6th Cancer Care Symposium
Friday, September 14, 2018, 5–8:30 p.m.
Embassy Suites Monterey Bay
Symposium and dinner: $50
Navigating the tsunami of new, targeted cancer treatments
The Food and Drug Administration approved 46 drugs in 2017, and cancer medications led the way, with 16 oncology and 11 hematology drugs. The volume marks a sea change from a decade ago, when perhaps only a half-dozen cancer drugs were approved each year.
While promising for patients, this wave of immunotherapies and targeted therapies presents challenges for clinicians, who must find more time to track and research them.
These novel therapies were expected to be less toxic than traditional chemotherapy, but they can have significant side effects. As their use increases, oncology nurses, as well as non-oncology nurses and doctors, need basic understanding of how the drugs work to help manage toxicities, improve patient compliance with treatment regimens, and potentially improve clinical outcomes.
Community Hospital of the Monterey Peninsula’s Comprehensive Cancer Center and the UCSF Helen Diller Family Comprehensive Cancer Center are providing a CME event to help prepare clinicians to contribute to successful management of patients on immunotherapy and targeted therapy. Faculty from UCSF and the Monterey Bay community will engage clinicians in an interactive discussion on an interdisciplinary approach to managing these patients.
5-6 p.m. Reception and exhibitor showcase
6-6:25 p.m. Dinner
6:25-6:30 p.m. Welcome
Grant Swanson, MD
Comprehensive Cancer Center
Community Hospital of the Monterey Peninsula
6:30-8:20 p.m. Navigating the tsunami of new, targeted cancer
- Interaction between cancer and immune system
- Targeted therapy
- Interactive case study
8:20-8:30 p.m. Question-and-answer session
Lissa Gray, MSN, FNP, earned her master’s degree in nursing from the University of California San Francisco. She is certified as a family nurse practitioner and an advanced oncology nurse practitioner. She cares for patients at UCSF with blood-related cancers, such as leukemia and lymphoma. Her clinical focus and research interest is cancer immunotherapy — how to harness the patient’s own immune system to fight cancer.
Denise Licini, NP, AOCNP, received her master’s degree in nursing from Rutgers University in Newark, New Jersey. After working on the East Coast, she moved to Monterey in 2012 and joined Pacific Cancer Care. She cares for chemotherapy patients in the outpatient setting and provides education and genetic counseling. She also volunteers at RotaCare clinic in Seaside, which provides free care to people in need.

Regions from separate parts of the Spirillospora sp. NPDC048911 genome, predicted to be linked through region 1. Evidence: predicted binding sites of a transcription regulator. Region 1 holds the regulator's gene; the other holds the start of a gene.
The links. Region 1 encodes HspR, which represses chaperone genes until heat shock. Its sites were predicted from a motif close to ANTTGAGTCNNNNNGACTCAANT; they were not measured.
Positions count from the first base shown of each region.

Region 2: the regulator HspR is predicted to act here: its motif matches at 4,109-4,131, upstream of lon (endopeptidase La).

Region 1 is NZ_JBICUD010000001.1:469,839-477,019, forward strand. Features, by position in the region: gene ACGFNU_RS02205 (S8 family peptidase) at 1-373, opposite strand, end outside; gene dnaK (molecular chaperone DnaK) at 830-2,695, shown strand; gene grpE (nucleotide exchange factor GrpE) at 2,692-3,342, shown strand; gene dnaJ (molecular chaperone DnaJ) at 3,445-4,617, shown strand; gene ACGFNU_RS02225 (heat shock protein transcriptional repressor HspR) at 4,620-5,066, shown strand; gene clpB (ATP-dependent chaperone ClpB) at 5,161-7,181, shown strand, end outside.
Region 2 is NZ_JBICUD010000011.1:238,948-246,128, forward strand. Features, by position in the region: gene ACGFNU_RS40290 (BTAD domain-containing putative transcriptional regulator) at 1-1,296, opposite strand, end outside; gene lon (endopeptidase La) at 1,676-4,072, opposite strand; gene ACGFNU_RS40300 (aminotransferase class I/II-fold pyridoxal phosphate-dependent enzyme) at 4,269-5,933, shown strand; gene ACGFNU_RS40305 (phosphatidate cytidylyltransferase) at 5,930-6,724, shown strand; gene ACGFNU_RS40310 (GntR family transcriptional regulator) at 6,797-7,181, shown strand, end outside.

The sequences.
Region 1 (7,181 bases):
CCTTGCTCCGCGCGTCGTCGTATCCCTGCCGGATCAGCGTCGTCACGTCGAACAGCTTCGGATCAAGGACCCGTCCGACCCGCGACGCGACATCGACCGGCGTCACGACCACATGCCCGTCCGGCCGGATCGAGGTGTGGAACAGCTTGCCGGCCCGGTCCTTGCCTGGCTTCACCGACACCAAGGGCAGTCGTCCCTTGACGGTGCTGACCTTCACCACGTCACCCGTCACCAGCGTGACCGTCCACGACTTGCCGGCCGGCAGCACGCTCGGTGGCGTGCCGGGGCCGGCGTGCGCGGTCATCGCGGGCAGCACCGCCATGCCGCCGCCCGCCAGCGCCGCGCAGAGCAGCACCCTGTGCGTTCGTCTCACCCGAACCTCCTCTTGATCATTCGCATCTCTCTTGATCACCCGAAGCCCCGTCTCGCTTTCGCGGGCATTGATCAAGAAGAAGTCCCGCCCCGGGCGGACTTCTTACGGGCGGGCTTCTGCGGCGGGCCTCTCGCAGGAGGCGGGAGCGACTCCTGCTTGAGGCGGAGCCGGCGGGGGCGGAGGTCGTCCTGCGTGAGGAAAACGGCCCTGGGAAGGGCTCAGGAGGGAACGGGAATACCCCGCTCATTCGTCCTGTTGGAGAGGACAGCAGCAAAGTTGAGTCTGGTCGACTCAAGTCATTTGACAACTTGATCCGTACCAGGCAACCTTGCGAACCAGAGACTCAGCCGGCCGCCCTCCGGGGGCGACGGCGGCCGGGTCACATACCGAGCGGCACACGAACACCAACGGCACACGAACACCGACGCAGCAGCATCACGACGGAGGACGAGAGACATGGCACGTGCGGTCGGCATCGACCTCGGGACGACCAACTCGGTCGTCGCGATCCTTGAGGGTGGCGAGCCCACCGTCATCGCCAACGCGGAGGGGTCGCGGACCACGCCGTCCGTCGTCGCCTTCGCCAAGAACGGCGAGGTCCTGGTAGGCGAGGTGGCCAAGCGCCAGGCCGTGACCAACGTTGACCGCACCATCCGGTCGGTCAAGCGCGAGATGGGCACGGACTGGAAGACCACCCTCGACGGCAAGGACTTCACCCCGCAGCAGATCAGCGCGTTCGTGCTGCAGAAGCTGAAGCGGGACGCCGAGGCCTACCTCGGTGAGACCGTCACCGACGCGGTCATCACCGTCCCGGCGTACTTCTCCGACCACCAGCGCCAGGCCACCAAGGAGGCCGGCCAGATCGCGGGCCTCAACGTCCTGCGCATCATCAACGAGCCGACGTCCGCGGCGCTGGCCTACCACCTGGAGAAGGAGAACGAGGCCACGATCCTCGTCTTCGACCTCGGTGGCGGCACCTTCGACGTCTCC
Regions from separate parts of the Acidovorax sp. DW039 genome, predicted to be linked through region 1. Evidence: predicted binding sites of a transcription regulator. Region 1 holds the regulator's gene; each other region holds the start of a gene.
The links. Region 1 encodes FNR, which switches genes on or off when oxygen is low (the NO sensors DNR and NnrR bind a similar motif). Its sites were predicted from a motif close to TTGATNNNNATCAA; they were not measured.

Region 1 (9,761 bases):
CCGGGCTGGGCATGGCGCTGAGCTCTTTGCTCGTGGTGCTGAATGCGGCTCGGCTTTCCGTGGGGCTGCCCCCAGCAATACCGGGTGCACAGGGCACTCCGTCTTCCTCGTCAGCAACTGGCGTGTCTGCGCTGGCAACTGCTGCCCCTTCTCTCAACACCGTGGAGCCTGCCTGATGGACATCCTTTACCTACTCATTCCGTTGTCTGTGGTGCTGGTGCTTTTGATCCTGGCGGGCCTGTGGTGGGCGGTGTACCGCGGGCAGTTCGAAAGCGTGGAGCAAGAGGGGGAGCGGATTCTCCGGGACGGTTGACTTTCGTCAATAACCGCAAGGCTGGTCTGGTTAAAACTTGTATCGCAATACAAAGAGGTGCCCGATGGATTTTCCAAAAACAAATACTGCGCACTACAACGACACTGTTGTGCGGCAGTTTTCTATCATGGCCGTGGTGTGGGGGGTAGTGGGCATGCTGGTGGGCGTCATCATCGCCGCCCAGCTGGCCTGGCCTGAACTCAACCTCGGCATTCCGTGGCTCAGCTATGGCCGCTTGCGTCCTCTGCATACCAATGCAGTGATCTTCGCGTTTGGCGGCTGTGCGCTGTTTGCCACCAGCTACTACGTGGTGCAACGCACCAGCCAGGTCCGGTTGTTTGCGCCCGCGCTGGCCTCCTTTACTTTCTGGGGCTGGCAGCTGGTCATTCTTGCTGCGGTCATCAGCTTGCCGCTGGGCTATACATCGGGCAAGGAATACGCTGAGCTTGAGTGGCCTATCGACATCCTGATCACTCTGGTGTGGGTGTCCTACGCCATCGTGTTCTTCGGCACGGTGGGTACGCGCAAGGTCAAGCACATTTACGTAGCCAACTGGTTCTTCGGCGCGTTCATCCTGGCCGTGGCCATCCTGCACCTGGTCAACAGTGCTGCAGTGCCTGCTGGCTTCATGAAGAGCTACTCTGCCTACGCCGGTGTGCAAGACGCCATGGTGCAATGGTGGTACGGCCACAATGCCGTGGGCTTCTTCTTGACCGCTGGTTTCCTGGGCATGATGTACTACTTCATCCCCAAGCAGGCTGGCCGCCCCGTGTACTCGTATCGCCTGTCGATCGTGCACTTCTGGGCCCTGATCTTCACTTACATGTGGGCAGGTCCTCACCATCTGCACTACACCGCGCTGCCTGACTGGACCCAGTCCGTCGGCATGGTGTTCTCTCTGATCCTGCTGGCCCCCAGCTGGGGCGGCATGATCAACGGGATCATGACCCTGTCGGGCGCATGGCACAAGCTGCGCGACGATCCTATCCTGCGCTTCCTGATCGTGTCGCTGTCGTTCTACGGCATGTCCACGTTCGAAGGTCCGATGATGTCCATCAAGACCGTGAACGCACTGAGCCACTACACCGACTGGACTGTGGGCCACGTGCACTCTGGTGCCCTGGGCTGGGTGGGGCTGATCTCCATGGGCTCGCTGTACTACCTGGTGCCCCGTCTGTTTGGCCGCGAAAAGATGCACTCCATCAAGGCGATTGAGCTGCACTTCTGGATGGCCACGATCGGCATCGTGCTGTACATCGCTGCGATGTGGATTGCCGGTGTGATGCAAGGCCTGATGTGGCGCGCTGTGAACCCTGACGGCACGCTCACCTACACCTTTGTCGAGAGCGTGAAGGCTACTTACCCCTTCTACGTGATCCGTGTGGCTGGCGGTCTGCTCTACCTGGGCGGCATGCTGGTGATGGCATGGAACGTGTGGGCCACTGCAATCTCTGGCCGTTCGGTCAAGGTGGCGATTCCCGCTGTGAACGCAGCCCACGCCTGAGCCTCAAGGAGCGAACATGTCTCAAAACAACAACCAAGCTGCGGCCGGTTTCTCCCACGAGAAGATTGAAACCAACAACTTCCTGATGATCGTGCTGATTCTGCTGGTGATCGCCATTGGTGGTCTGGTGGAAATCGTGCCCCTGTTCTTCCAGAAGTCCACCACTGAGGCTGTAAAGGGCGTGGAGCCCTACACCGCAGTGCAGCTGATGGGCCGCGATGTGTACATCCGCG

The primary audience for this symposium is people directly involved in cancer treatment, including nurses, nurse practitioners, pharmacists, oncologists, radiation oncologists, surgeons, and pathologists. Primary care doctors and their office staff members will also find this program useful as they share in the care of these patients.
After completing this symposium, participants will be able to:
- Identify the principles of immunotherapy and targeted therapy
- Apply knowledge of mechanisms of action of various immunotherapy and targeted therapy agents into their management of potential side effects of these agents
- Identify challenges of immunotherapy and targeted therapy and outline strategies to overcome them
Statement of need. With the accelerating number of cancer drugs being approved, most clinicians are not able to spend time researching each in great detail. Oncology nurses, as well as non-oncology nurses and doctors, need a basic understanding of the drugs’ mechanisms of action, as well as potentially significant side effects. To improve management of patients, clinicians will engage in an interactive discussion with faculty from UCSF and the local community about interdisciplinary approaches to managing patients receiving immunotherapy and targeted therapy.
CME accreditation. Community Hospital of the Monterey Peninsula is accredited by the Institute for Medical Quality/California Medical Association (IMQ/CMA) to provide continuing medical education for physicians.
CME credit designation. Community Hospital of the Monterey Peninsula designates this live activity for a maximum of X AMA PRA Category 1 Credit(s)™. Physicians should only claim credit commensurate with the extent of their participation in the activity. This credit may also be applied to the CMA Certification in Continuing Medical Education.
Cultural and linguistic competency. Cultural and linguistic competency was incorporated into the planning of this activity in compliance with California Assembly Bill 1195.
Speaker and planning committee disclosure. Community Hospital’s Continuing Medical Education Identification and Resolution of Conflict of Interest Policy requires all individuals in a position to control the content of an educational activity to disclose financial relationships with any commercial or proprietary entity that produces healthcare-related products and/or services relevant to the content presented, planned, or developed for this activity. This includes any financial relationships within the last 12 months, as well as known financial relationships of a spouse or partner. This also includes any off-label and/or investigational use of pharmaceuticals or instruments discussed in their presentation. All planners and presenters have nothing to disclose. Community Hospital did not receive commercial support for this live educational activity.